Following the release of the British Nutrition Foundation’s new initiative to raise awareness around healthy portion sizes, HFG nutrition editor, Amanda Ursell, explains how we can follow the guidance in our everyday diets.
Watch Amanda on BBC Breakfast discussing the new portion size initiative.
If I had a pound for every time I’ve heard people tell me that they follow the principals of healthy eating, yet can’t shift the weight, I’d be in the Bahamas writing this blog under a palm tree. The problem is that even if they’re eating a balanced diet, a lot of people still don’t know what healthy portion sizes look like.
One of the criticisms that has been levelled at the Department of Health’s Eatwell Guide is the lack of detail included on portions but a brand new initiative launched by the British Nutrition Foundation aims to combat this grey area. The initiative, called ‘Find your balance – get portion wise!’ takes each of the Eatwell Guide’s food groups and provides a suggested number of servings, plus a sensible serving size for each type of food within it.
However, one size doesn’t fit all…
The guide acknowledges that while we are all different, healthy adults need pretty much the same range of different types of food and drink. However, the amounts needed vary from person to person. If you are tall and very active for example, it is likely that you will have a higher energy need than someone smaller and less active.
While grams of portions are provided by the BNF, which will add up to around 2,000 calories in total, there are also corresponding measures you can make, using your own hands as a guide. This means that, generally, bigger people will automatically get bigger portions and smaller people will get smaller portions. As the BNF says: ‘It’s about balancing the food groups and finding the portion sizes that are right for you.’
What does this look and feel like in practice?
Well, for the vegetables and fruits section of the Eatwell Guide, the advice sounds familiar: five servings or more are recommended with the encouragement to ‘just eat more’. This means, that whether fresh, frozen, canned, or dried, we should be eating as many fruits and vegetables as possible.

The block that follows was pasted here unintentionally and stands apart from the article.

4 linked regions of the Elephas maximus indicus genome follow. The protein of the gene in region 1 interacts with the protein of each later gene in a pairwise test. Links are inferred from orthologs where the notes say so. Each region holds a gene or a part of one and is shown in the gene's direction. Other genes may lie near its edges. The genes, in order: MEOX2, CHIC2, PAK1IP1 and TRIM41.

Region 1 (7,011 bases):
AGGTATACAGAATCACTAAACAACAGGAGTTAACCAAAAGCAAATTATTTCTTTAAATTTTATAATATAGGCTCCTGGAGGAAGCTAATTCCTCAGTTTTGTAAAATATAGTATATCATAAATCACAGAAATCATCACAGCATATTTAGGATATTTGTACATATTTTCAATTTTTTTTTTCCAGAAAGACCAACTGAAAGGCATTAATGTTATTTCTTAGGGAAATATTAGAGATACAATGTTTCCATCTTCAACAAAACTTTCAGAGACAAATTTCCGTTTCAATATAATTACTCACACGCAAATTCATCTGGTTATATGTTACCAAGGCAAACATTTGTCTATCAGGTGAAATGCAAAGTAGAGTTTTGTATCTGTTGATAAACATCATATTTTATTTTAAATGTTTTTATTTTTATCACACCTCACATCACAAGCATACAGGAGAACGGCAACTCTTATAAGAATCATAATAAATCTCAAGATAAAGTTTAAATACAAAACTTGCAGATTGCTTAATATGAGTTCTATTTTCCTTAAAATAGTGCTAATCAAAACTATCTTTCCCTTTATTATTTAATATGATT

Unsurprisingly, the advice for fats and oils is still to consume them in small amounts.
For the ‘starchy carbs’ section of the Eatwell Guide, the BNF suggests eating three to four servings a day and to eat wholegrains where possible. If you’re tucking into four servings, one of these should be snack-sized. The other three should be based on around a 40g serving of cereal (three handfuls), two medium slices of bread (80g), 180g of cooked pasta (which is the amount you can fit in two cupped hands) or a 220g baked potato (about the size of your fist). A starchy carb snack could be 24g (two) oatcakes or 20g (three handfuls) of plain popcorn.
When it comes to protein rich foods, the advice is simple: go for two to three servings a day. This can consist of two eggs, 200g (half a can) of baked beans or other pulses and approx 120g-140g (about half the size of your hand) respectively of lean cooked chicken, steak or salmon. If you want to eat a protein-based snack, go for 20g of nuts (a small handful) or 55g (two tablespoons) of reduced fat hummus.
For the dairy section, it’s also two to three servings a day. This includes 120g–150g (an individual pot) of low fat yoghurt, 125ml (about half a glass) of semi skimmed milk and 30g (about the size of two thumbs) of reduced fat cheddar or brie.
What about treats?
The BNF does not recommend eating foods rich in sugars and fats and, if consumed, to be limited to small servings. Examples of a small treat includes four small squares of chocolate, a couple of small biscuits or a small bag of crisps.
It’s hard to find issue with the BNF’s evidence-based guide to portions and it’s well worth finding out more from www.nutrition.org.uk/findyourbalance
Or, if you’d like to stick a copy of our HFG portion guide on your fridge, download and print one here.